Wednesday, 02 March 2011

Hawaii Legalizes Same-Sex Unions; Maryland Moving in Same Direction

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On February 23 Hawaii became the 12th state to recognize homosexual unions, as Democratic Governor Neil Abercrombie signed a bill granting same-sex couples the same state legal benefits extended to married couples, but without calling such unions “marriage.” The law will go into effect on January 1, 2012.

Meanwhile, on February 24 the Maryland Senate voted 25-21 to legalize same-sex marriage. At this writing, the state’s House of Delegates was expected to approve the measure as well, and Democratic Governor Martin O’Malley had promised to sign the bill.

Baptist Press reported that the defeat for traditional values in Hawaii came just a year after concerned Hawaiians had successfully pushed back attempts to legalize homosexual partnerships for two years in a row, with the help of a conservative-minded governor.

“In 2009, around 10,000 Christians rallied at the capitol and put enough pressure on the legislature that it ended the session without passing a civil unions bill,” reported BP News. “Last year’s rally of 15,000 — as well as follow-up contacts and visits — didn’t stop the legislature from passing the bill, but it did help pressure then-Gov. Linda Lingle, a Republican, to veto it.”

But with Lingle forced out of office via terms limits, Abercrombie, a former Democratic U.S. Representative, easily won the governorship — in part on his promise to help legalize homosexual unions. With the partnership of the state Assembly and the Senate, which both passed the measure by significant margins, Abercrombie attached his signature to the bill, declaring that it “represents equal rights for everyone in Hawaii, everyone who comes here.” He said the new law defined “the essence of the Aloha spirit. With its signing, I want to say ‘welcome’ to the world, come to paradise.”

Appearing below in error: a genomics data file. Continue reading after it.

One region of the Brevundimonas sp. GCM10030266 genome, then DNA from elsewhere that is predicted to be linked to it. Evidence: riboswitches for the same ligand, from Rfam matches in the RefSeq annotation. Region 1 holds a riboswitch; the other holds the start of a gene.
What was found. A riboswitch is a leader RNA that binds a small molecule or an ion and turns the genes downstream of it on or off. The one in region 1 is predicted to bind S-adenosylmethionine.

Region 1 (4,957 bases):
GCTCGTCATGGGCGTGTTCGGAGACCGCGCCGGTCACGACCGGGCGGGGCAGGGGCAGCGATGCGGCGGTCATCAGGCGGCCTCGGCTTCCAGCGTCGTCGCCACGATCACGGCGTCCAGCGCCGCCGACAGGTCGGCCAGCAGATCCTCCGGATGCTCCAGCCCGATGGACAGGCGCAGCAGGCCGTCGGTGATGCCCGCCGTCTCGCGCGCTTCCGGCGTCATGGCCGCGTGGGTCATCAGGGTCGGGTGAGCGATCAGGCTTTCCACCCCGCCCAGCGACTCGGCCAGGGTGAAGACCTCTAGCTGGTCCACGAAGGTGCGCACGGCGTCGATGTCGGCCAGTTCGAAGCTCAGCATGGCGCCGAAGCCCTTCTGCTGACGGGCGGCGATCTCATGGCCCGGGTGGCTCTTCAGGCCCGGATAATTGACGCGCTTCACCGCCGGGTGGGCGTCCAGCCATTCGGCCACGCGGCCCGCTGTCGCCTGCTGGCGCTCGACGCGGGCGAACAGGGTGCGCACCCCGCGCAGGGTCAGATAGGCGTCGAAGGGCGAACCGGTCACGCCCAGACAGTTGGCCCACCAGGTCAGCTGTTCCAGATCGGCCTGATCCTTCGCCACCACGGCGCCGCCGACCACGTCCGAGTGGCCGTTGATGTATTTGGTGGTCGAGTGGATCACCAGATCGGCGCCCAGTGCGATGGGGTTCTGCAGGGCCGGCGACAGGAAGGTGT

Those defending traditional marriage warned that legalizing homosexual unions would not only destructively impact the moral climate of society, but would also affect such issues as the tax-exempt status of churches, religious liberties allowed in public places, and even what children are taught in school.

While the new law gives homosexual couples the same legal rights as married couples, it avoids the term “marriage,” referring to their partnerships as “civil unions.” Daniel Gluck of the Hawaii’s ACLU said that a push for full “marriage” designation on same-sex unions would be the next step for homosexual activists. “This is one step towards marriage equality,” he said, “but we will continue to fight until all of Hawaii’s families have the same rights, benefits, and responsibilities.”

Pro-family groups emphasized that Hawaiians need to know that full legalization of homosexual marriage would be the next attack on families. “Passage of this law is just a desperate and dishonest attempt to force same-sex ‘marriage’ on Hawaii because civil unions for same-sex couples were never the goal,” said the Hawaii Family Forum in a news release. Added the Forum’s Alan Cardenas, “They’re really looking for same-sex marriage. We know it, They know it. The people of Hawaii have a right to know it.”

In a statement the Hawaii Catholic Conference warned that “enactment of these marriage-like benefits in a civil union will intensify the legal attack on marriage. It will not appease those who wish to redefine the institution of marriage.”